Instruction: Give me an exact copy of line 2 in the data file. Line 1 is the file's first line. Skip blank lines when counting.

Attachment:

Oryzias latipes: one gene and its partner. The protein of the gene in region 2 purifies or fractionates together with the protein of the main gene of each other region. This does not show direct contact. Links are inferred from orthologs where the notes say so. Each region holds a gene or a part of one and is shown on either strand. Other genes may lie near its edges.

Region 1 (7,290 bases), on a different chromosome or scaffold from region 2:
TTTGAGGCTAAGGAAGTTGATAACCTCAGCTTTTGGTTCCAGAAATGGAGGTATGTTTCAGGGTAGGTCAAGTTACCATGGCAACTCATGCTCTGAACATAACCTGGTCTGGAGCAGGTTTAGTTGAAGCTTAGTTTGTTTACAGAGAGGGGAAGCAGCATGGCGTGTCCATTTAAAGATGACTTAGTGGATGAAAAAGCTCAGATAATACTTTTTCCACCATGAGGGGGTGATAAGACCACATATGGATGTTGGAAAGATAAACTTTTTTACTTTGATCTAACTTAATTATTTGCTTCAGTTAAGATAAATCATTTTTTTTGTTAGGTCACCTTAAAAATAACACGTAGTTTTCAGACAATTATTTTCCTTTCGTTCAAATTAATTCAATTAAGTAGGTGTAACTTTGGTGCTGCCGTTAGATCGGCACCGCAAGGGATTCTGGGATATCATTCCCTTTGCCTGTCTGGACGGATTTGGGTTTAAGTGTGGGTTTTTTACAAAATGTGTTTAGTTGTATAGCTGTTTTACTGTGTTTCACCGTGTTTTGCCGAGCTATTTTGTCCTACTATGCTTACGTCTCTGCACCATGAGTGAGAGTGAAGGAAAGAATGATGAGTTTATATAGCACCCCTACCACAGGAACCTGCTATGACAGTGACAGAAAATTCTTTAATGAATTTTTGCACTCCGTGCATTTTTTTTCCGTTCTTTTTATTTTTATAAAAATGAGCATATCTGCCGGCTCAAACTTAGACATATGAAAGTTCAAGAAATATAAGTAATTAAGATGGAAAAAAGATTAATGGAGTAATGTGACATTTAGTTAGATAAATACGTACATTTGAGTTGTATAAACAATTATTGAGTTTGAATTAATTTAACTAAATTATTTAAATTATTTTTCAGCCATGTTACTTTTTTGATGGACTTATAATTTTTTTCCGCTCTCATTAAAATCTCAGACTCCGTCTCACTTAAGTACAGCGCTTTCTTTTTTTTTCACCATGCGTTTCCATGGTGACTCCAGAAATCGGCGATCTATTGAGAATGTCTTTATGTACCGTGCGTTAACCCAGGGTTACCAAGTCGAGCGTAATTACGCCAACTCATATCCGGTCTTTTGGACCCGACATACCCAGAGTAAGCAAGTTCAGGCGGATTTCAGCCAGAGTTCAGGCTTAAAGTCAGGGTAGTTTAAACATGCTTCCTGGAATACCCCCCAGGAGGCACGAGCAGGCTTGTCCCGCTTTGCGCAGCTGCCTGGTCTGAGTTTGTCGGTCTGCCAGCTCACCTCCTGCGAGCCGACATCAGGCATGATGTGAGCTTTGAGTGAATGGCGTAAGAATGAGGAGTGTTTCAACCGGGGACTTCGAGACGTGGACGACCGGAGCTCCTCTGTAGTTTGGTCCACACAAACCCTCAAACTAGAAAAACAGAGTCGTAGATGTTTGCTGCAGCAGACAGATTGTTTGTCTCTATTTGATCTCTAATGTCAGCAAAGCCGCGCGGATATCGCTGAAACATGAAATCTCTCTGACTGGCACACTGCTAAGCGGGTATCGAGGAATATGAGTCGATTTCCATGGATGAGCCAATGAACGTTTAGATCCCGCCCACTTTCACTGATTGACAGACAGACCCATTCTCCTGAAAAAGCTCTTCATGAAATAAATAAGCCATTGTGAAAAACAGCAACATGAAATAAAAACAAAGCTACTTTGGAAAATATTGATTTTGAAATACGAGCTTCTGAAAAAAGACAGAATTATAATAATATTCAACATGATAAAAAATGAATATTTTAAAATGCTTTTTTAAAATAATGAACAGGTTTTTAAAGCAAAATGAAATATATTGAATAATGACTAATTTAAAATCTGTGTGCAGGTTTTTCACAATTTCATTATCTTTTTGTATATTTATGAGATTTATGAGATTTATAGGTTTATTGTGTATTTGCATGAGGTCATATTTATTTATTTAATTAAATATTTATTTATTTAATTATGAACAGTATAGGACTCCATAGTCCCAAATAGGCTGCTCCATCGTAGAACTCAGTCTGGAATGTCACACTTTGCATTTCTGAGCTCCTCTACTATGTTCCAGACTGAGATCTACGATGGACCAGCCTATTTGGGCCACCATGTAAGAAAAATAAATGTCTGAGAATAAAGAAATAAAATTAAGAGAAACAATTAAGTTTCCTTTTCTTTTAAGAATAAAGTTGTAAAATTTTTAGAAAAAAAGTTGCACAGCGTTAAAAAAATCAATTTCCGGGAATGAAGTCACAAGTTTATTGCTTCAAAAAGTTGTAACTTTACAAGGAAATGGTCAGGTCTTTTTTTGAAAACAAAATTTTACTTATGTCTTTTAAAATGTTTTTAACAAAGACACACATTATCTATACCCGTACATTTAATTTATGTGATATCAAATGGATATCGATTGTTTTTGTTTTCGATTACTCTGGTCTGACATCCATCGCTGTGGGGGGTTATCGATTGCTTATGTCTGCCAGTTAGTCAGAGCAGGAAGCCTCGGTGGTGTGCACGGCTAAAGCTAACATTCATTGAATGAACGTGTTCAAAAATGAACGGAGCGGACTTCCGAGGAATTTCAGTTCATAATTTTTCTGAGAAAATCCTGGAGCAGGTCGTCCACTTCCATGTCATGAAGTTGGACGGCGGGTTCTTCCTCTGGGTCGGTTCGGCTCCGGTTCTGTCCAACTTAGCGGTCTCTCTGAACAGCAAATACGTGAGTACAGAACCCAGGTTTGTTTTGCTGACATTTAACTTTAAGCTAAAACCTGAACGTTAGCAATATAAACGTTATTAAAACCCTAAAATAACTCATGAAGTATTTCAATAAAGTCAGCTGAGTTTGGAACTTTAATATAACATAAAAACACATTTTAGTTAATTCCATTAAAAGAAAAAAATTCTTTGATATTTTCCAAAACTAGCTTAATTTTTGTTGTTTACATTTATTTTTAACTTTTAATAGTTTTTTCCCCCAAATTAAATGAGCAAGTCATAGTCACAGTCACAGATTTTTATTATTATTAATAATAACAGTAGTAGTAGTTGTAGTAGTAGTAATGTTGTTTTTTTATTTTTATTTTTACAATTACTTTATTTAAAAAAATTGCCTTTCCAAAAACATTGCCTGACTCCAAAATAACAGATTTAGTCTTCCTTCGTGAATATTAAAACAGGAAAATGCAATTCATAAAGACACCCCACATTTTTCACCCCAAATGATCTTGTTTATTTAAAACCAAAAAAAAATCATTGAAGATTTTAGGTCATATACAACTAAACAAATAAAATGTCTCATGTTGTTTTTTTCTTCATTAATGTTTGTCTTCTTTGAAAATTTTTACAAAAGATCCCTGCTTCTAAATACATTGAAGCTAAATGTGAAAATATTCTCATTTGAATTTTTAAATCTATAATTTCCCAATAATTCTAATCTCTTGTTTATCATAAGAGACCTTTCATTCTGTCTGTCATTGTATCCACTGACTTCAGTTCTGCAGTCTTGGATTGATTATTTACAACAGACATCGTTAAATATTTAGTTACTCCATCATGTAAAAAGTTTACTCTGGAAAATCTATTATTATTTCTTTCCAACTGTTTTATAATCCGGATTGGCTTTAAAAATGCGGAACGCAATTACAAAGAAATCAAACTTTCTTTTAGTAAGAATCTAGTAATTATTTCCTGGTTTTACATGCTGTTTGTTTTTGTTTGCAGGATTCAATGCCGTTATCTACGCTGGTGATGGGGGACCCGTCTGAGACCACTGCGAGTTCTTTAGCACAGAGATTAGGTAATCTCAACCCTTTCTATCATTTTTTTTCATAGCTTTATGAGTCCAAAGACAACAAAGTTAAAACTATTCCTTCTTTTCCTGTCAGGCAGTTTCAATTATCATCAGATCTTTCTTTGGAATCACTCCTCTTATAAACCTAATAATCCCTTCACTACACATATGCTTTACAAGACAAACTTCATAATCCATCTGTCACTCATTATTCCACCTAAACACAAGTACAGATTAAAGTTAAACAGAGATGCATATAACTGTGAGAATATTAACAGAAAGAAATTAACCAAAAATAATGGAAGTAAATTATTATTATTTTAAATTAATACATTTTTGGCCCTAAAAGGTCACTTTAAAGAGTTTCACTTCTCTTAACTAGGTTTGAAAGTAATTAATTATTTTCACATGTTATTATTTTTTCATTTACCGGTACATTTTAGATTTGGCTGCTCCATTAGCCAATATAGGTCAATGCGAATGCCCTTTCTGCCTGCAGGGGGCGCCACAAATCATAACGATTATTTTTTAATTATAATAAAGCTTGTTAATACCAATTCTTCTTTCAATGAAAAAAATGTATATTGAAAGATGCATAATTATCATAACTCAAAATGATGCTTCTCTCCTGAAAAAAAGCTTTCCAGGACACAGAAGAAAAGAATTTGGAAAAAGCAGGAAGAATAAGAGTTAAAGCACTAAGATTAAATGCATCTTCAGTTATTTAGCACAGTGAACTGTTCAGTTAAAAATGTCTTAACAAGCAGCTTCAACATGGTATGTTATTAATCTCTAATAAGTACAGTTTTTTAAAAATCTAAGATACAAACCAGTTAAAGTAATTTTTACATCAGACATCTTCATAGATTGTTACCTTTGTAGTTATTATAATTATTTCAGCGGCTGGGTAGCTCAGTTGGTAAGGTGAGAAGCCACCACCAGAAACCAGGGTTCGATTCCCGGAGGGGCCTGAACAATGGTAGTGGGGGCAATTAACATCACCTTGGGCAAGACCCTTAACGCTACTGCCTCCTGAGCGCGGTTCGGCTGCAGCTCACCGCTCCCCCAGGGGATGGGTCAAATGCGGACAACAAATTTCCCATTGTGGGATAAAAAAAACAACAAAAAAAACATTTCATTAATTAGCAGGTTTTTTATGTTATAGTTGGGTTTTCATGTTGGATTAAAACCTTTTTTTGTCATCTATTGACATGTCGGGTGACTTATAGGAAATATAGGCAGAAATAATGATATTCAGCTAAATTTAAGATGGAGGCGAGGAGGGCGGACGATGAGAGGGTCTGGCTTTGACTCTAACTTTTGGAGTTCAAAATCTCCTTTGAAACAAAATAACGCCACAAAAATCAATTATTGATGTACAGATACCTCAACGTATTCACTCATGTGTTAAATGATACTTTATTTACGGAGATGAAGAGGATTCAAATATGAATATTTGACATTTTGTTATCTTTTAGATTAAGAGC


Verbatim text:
Region 1 (7,290 bases), on a different chromosome or scaffold from region 2: